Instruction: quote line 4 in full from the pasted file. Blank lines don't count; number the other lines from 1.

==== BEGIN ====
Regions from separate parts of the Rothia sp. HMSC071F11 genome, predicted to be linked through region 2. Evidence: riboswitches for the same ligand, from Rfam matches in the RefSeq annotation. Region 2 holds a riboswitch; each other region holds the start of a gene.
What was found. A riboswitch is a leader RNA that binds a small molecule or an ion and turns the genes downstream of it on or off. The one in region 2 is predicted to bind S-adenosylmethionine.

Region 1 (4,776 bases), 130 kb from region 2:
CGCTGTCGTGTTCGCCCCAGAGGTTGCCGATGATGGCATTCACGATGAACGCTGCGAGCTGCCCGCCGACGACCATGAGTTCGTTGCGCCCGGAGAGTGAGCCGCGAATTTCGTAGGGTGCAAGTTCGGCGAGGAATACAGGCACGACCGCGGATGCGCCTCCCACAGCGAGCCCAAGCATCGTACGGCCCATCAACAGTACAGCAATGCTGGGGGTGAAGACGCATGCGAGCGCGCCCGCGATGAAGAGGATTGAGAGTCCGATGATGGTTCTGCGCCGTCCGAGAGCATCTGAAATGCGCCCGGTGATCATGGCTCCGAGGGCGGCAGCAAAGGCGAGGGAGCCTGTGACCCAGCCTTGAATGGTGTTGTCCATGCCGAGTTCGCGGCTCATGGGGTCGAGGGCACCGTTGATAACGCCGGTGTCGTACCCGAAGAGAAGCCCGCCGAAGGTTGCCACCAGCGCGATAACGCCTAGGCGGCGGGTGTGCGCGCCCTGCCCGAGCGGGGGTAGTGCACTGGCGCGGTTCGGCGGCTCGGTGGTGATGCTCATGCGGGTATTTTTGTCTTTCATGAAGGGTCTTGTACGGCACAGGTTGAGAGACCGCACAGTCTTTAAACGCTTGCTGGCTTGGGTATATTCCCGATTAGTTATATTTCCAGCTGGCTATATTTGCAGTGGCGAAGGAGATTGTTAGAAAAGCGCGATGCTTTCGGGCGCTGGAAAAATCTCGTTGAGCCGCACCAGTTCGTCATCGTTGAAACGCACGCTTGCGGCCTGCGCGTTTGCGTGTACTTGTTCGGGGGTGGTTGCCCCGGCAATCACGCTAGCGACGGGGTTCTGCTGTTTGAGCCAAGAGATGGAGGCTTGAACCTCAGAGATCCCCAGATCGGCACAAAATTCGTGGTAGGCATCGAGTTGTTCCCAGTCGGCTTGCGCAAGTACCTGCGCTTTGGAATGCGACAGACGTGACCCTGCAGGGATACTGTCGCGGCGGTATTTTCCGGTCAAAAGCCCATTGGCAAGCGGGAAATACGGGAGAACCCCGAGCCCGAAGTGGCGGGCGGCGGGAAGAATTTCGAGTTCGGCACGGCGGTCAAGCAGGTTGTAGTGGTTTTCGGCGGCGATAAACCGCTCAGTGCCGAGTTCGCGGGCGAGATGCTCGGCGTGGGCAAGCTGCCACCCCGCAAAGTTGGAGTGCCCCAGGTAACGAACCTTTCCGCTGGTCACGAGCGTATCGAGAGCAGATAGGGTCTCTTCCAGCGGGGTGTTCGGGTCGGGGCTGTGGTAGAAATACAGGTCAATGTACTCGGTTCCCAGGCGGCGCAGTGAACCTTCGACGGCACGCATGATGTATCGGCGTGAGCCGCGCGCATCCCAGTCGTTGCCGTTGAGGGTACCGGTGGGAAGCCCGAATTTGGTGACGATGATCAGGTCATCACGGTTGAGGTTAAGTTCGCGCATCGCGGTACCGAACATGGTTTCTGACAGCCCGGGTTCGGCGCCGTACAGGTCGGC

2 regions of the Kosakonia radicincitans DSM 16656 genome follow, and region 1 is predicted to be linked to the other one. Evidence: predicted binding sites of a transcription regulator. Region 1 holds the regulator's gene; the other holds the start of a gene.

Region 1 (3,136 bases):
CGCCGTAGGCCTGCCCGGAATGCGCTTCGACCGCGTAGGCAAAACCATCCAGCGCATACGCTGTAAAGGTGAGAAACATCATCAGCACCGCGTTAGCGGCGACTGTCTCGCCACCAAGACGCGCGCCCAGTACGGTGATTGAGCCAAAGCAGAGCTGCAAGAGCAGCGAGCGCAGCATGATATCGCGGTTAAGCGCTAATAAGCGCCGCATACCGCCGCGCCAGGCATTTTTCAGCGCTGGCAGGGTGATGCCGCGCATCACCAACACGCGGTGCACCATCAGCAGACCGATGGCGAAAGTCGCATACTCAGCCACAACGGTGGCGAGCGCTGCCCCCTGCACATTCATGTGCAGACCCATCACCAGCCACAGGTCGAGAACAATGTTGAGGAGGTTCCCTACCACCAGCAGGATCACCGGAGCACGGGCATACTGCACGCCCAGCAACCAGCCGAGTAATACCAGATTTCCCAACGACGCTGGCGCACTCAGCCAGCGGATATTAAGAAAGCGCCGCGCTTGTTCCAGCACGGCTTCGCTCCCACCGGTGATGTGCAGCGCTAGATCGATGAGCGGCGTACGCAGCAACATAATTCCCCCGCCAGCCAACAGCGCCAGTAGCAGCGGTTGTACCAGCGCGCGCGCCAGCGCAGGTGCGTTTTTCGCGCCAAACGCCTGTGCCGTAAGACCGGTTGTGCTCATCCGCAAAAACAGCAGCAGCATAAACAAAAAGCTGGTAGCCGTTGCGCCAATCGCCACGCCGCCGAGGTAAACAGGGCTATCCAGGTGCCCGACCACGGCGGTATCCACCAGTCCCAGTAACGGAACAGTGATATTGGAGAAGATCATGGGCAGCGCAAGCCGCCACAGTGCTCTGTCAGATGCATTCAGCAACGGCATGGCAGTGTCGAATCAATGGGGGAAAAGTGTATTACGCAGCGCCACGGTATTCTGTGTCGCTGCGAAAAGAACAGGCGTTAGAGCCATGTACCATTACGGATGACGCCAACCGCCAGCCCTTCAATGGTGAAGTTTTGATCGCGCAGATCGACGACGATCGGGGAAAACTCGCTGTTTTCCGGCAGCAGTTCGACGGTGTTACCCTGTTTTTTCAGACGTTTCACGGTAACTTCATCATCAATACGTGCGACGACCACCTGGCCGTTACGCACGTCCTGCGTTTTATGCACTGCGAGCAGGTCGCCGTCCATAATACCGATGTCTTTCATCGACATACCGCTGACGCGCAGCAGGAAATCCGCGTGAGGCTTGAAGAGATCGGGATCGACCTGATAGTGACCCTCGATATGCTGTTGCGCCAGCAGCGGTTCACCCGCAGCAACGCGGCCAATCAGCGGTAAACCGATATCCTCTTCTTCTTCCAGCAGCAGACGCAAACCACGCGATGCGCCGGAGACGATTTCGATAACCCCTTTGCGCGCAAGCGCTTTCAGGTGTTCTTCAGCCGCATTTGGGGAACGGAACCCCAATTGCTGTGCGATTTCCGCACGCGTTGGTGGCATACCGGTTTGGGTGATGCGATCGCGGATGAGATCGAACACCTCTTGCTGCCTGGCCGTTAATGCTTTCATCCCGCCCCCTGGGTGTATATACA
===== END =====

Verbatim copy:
CGCTGTCGTGTTCGCCCCAGAGGTTGCCGATGATGGCATTCACGATGAACGCTGCGAGCTGCCCGCCGACGACCATGAGTTCGTTGCGCCCGGAGAGTGAGCCGCGAATTTCGTAGGGTGCAAGTTCGGCGAGGAATACAGGCACGACCGCGGATGCGCCTCCCACAGCGAGCCCAAGCATCGTACGGCCCATCAACAGTACAGCAATGCTGGGGGTGAAGACGCATGCGAGCGCGCCCGCGATGAAGAGGATTGAGAGTCCGATGATGGTTCTGCGCCGTCCGAGAGCATCTGAAATGCGCCCGGTGATCATGGCTCCGAGGGCGGCAGCAAAGGCGAGGGAGCCTGTGACCCAGCCTTGAATGGTGTTGTCCATGCCGAGTTCGCGGCTCATGGGGTCGAGGGCACCGTTGATAACGCCGGTGTCGTACCCGAAGAGAAGCCCGCCGAAGGTTGCCACCAGCGCGATAACGCCTAGGCGGCGGGTGTGCGCGCCCTGCCCGAGCGGGGGTAGTGCACTGGCGCGGTTCGGCGGCTCGGTGGTGATGCTCATGCGGGTATTTTTGTCTTTCATGAAGGGTCTTGTACGGCACAGGTTGAGAGACCGCACAGTCTTTAAACGCTTGCTGGCTTGGGTATATTCCCGATTAGTTATATTTCCAGCTGGCTATATTTGCAGTGGCGAAGGAGATTGTTAGAAAAGCGCGATGCTTTCGGGCGCTGGAAAAATCTCGTTGAGCCGCACCAGTTCGTCATCGTTGAAACGCACGCTTGCGGCCTGCGCGTTTGCGTGTACTTGTTCGGGGGTGGTTGCCCCGGCAATCACGCTAGCGACGGGGTTCTGCTGTTTGAGCCAAGAGATGGAGGCTTGAACCTCAGAGATCCCCAGATCGGCACAAAATTCGTGGTAGGCATCGAGTTGTTCCCAGTCGGCTTGCGCAAGTACCTGCGCTTTGGAATGCGACAGACGTGACCCTGCAGGGATACTGTCGCGGCGGTATTTTCCGGTCAAAAGCCCATTGGCAAGCGGGAAATACGGGAGAACCCCGAGCCCGAAGTGGCGGGCGGCGGGAAGAATTTCGAGTTCGGCACGGCGGTCAAGCAGGTTGTAGTGGTTTTCGGCGGCGATAAACCGCTCAGTGCCGAGTTCGCGGGCGAGATGCTCGGCGTGGGCAAGCTGCCACCCCGCAAAGTTGGAGTGCCCCAGGTAACGAACCTTTCCGCTGGTCACGAGCGTATCGAGAGCAGATAGGGTCTCTTCCAGCGGGGTGTTCGGGTCGGGGCTGTGGTAGAAATACAGGTCAATGTACTCGGTTCCCAGGCGGCGCAGTGAACCTTCGACGGCACGCATGATGTATCGGCGTGAGCCGCGCGCATCCCAGTCGTTGCCGTTGAGGGTACCGGTGGGAAGCCCGAATTTGGTGACGATGATCAGGTCATCACGGTTGAGGTTAAGTTCGCGCATCGCGGTACCGAACATGGTTTCTGACAGCCCGGGTTCGGCGCCGTACAGGTCGGC